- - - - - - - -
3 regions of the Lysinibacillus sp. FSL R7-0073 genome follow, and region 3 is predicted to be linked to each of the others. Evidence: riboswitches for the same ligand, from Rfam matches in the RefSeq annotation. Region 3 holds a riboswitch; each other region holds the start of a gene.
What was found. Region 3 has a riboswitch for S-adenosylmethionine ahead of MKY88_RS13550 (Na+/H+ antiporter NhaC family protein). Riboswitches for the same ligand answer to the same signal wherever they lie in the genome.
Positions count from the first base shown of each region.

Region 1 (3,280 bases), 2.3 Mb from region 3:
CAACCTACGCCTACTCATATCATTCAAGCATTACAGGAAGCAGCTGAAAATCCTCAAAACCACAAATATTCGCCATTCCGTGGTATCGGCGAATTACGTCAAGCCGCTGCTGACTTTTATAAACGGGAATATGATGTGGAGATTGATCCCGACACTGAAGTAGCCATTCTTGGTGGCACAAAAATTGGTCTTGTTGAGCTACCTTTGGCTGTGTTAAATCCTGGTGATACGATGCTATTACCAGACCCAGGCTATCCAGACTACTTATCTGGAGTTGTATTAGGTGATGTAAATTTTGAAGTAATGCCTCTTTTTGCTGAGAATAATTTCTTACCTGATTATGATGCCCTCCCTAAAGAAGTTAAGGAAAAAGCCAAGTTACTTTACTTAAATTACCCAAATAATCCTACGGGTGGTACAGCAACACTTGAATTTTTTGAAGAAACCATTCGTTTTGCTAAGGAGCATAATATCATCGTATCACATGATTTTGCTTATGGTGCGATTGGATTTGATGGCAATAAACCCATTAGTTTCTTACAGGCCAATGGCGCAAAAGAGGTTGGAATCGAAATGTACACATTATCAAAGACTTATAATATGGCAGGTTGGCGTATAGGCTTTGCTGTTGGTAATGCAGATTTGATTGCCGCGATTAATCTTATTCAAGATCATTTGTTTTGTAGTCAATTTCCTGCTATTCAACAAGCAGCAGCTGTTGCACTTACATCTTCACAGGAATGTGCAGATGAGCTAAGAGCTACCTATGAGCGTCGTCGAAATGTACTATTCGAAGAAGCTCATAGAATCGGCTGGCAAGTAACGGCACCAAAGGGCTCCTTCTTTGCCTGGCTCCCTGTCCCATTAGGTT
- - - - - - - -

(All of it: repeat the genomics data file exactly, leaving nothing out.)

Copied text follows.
3 regions of the Lysinibacillus sp. FSL R7-0073 genome follow, and region 3 is predicted to be linked to each of the others. Evidence: riboswitches for the same ligand, from Rfam matches in the RefSeq annotation. Region 3 holds a riboswitch; each other region holds the start of a gene.
What was found. Region 3 has a riboswitch for S-adenosylmethionine ahead of MKY88_RS13550 (Na+/H+ antiporter NhaC family protein). Riboswitches for the same ligand answer to the same signal wherever they lie in the genome.
Positions count from the first base shown of each region.

Region 1 (3,280 bases), 2.3 Mb from region 3:
CAACCTACGCCTACTCATATCATTCAAGCATTACAGGAAGCAGCTGAAAATCCTCAAAACCACAAATATTCGCCATTCCGTGGTATCGGCGAATTACGTCAAGCCGCTGCTGACTTTTATAAACGGGAATATGATGTGGAGATTGATCCCGACACTGAAGTAGCCATTCTTGGTGGCACAAAAATTGGTCTTGTTGAGCTACCTTTGGCTGTGTTAAATCCTGGTGATACGATGCTATTACCAGACCCAGGCTATCCAGACTACTTATCTGGAGTTGTATTAGGTGATGTAAATTTTGAAGTAATGCCTCTTTTTGCTGAGAATAATTTCTTACCTGATTATGATGCCCTCCCTAAAGAAGTTAAGGAAAAAGCCAAGTTACTTTACTTAAATTACCCAAATAATCCTACGGGTGGTACAGCAACACTTGAATTTTTTGAAGAAACCATTCGTTTTGCTAAGGAGCATAATATCATCGTATCACATGATTTTGCTTATGGTGCGATTGGATTTGATGGCAATAAACCCATTAGTTTCTTACAGGCCAATGGCGCAAAAGAGGTTGGAATCGAAATGTACACATTATCAAAGACTTATAATATGGCAGGTTGGCGTATAGGCTTTGCTGTTGGTAATGCAGATTTGATTGCCGCGATTAATCTTATTCAAGATCATTTGTTTTGTAGTCAATTTCCTGCTATTCAACAAGCAGCAGCTGTTGCACTTACATCTTCACAGGAATGTGCAGATGAGCTAAGAGCTACCTATGAGCGTCGTCGAAATGTACTATTCGAAGAAGCTCATAGAATCGGCTGGCAAGTAACGGCACCAAAGGGCTCCTTCTTTGCCTGGCTCCCTGTCCCATTAGGTT